So far so good at the ongoing asphalt and underground infrastructure project on The Kingsway, with the effort on track to being within its $11-million budget.
So described city engineering services director David Shelsted, who noted that crews should be leaving the site open to traffic within a few weeks for the seasonal shutdown of road work.
Next year’s roadwork will include laying surface asphalt between just west of The Kingsway’s intersection with Barrydowne Road, to Falconbridge Road, and installing a sidewalk, curb and bike lane on the south side.
“The paving should go quick,” Shelsted said, noting that surface-layer asphalt only took crews one day to complete this season, between Silver Hills Drive to where they left off near Barrydowne Road.
The curb, sidewalk and bike lanes will take additional time.
When Sudbury.com visited the site on Nov. 17, Shelsted described work being done at the Barrydowne/Kingsway intersection’s southeast corner, where a storm sewer and manhole were being installed.
A hoe ram was seen repeatedly slamming into rock under the surface to help make way for the underground infrastructure.
The busy intersection has proven a unique challenge, Shelsted pointed out to the city’s elected officials early last week when highlighting the nighttime construction measures they undertook.
The city is selective in what projects they undertake at night, as they typically carry a higher cost. With an estimated 45,000 vehicles crossing the intersection per day, it was deemed a worthwhile expense.
The driving public appears to have supported this sentiment. Earlier in the construction season, the city’s 911 call centre was “inundated with calls” about delays on The Kingsway, prompting police to issue notice that traffic jams do not constitute an emergency.
The intersection included underground infrastructure work which required crews to excavate the area during the early evening hours, undertake infrastructure work until approximately 4 a.m., and then backfill the hole and demobilize equipment by 6:30 a.m.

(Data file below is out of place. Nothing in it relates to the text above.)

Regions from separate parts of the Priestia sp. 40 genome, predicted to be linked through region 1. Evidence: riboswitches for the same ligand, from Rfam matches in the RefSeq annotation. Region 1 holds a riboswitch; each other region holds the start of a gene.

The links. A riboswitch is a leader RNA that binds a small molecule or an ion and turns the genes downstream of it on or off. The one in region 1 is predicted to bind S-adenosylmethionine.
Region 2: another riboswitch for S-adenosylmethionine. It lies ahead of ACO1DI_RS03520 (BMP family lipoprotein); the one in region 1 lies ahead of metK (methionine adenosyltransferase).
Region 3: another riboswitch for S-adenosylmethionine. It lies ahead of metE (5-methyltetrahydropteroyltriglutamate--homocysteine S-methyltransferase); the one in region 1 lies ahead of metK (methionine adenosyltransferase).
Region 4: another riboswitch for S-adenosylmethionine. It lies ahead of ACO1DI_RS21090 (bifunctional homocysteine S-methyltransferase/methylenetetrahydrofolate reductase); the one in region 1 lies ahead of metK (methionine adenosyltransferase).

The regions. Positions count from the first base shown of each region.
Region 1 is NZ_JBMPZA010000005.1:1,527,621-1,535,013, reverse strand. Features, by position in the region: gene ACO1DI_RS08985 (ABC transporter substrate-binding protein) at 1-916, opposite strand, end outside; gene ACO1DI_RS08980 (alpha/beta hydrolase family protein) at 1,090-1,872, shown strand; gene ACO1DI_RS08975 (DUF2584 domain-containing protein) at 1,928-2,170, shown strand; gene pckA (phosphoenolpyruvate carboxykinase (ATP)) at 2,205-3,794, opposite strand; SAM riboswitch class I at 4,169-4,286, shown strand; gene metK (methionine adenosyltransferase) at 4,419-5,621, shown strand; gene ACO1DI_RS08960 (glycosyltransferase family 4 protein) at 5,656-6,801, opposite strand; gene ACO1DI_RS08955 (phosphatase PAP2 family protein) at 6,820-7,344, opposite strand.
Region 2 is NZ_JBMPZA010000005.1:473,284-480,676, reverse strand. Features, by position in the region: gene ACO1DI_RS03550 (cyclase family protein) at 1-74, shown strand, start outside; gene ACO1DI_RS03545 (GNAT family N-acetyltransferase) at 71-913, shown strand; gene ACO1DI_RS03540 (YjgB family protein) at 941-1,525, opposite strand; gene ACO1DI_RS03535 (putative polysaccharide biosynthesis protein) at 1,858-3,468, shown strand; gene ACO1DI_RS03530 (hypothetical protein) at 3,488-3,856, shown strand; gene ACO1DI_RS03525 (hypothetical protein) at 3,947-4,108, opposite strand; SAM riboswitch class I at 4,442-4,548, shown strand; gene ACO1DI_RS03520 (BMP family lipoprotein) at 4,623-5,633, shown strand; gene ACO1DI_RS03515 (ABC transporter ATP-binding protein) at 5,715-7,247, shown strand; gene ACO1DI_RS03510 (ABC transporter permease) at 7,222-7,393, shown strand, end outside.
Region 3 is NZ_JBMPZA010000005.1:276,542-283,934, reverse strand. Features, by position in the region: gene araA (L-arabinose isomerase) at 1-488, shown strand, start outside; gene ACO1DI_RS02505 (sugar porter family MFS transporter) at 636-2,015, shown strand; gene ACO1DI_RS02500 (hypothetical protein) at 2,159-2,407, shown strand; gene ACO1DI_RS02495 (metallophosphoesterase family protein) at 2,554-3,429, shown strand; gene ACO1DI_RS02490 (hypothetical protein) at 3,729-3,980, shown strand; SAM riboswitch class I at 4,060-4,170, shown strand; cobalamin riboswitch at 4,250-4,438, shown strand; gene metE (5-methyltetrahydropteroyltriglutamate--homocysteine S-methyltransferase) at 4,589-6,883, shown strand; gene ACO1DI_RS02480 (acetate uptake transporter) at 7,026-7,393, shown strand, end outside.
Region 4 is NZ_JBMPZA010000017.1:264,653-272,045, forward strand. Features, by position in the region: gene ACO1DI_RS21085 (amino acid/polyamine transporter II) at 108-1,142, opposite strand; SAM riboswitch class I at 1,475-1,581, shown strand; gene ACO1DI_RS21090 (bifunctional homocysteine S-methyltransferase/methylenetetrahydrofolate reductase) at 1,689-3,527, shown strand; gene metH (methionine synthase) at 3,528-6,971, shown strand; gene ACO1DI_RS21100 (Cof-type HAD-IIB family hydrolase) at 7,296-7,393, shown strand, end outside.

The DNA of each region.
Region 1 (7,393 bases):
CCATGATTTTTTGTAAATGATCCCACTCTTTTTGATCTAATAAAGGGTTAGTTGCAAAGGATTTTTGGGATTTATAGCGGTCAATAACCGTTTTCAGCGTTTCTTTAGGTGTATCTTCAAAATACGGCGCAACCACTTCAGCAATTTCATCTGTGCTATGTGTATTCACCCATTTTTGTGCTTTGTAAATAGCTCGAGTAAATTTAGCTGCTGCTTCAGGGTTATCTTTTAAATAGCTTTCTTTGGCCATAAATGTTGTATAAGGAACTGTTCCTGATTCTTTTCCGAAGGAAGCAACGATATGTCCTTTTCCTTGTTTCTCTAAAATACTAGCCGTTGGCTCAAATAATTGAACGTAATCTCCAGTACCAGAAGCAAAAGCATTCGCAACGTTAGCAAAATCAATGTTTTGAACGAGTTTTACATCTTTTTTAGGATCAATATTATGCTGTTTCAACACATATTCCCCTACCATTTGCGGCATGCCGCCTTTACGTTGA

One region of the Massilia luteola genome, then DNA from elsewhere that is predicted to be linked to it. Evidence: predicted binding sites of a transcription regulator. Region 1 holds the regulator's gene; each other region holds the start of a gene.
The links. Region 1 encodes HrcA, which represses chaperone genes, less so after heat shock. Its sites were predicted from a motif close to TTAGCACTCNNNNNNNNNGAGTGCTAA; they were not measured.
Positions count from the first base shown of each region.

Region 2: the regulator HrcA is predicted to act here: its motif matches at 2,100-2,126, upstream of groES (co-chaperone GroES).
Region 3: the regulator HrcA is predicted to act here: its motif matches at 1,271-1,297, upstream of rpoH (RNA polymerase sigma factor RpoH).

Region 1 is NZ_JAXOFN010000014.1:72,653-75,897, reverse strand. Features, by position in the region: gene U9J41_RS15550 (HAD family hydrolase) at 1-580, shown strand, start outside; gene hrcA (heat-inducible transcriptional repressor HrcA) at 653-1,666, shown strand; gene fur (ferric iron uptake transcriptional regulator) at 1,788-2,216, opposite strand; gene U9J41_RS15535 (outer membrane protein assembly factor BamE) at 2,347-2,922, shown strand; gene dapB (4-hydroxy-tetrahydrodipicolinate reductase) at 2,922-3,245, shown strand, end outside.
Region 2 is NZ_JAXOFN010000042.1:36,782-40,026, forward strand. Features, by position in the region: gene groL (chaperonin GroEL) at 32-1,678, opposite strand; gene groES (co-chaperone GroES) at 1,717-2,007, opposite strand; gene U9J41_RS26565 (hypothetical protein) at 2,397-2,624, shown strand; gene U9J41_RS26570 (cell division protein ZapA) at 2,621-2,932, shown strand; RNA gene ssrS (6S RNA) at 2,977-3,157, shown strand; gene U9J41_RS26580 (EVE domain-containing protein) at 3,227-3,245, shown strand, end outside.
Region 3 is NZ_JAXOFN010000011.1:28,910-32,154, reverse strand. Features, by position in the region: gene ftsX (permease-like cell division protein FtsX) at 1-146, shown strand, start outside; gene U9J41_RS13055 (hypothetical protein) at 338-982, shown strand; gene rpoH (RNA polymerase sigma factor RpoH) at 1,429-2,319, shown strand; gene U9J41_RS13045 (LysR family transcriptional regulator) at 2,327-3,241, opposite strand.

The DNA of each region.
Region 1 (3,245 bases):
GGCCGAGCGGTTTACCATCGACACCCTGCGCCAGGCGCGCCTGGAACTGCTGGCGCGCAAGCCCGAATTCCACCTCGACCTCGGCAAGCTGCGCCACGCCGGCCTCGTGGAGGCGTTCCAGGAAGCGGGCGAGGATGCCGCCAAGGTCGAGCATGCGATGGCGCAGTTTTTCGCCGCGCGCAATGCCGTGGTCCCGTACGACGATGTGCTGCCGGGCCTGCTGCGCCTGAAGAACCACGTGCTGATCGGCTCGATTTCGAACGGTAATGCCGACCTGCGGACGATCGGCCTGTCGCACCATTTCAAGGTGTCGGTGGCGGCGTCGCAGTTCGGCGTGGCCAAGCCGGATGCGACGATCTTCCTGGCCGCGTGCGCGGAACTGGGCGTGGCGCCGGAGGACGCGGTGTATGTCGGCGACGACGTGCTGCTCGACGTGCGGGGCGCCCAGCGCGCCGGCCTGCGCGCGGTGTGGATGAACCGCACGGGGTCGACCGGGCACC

The following night would have a crew return to re-excavate the project, work on infrastructure, and then backfill the hole again; a process they repeated until complete.
Although these time-consuming extra steps are “very unusual,” Shelsted said they were necessary to keep the busy intersection open during the day.
Work on The Kingsway began in late 2022, ultimately stretching from Silver Hills Drive to Falconbridge Road, throughout which bike lanes and sidewalks are being installed on both sides of the road.
This project is not to be confused with the asphalt recycling project to the east, whose future has been cast into uncertainty after contractor Road Surface Recycling’s work was determined to be not up to snuff.
The effort from Silver Hills Drive to Falconbridge Road is a traditional asphalt project, and has been one of the more visible public infrastructure projects the city has undertaken this year’s $70-million construction season.
The roundabout is functionally complete, with minor work finalizing the project next season, while Shelsted said the Bridge of Nations’ east side is done, with the west side to be done next year.
“We’ve done a lot of the underground work that people maybe don’t recognize,” Shelsted said of the bridge, noting this should help shorten next year’s construction process.
Included in the Bridge of Nations work is a 2.33-km stretch of the Paris-Notre Dame Bikeway, which Shelsted said will be completed next year after reaching Kathleen Street.
Some other carryovers to next year include Larch Street, which still needs surface asphalt, Sparks Street (surface asphalt and paved boulevard), storm sewer rehabilitation in Capreol and a sanitary sewer project along Anderson Drive in Lively.
“Most of the jobs are closing up now for the winter season,” Shelsted said, adding that temporary asphalt is put down in some cases to keep the roads fully open during the winter.
Tyler Clarke covers city hall and political affairs for Sudbury.com.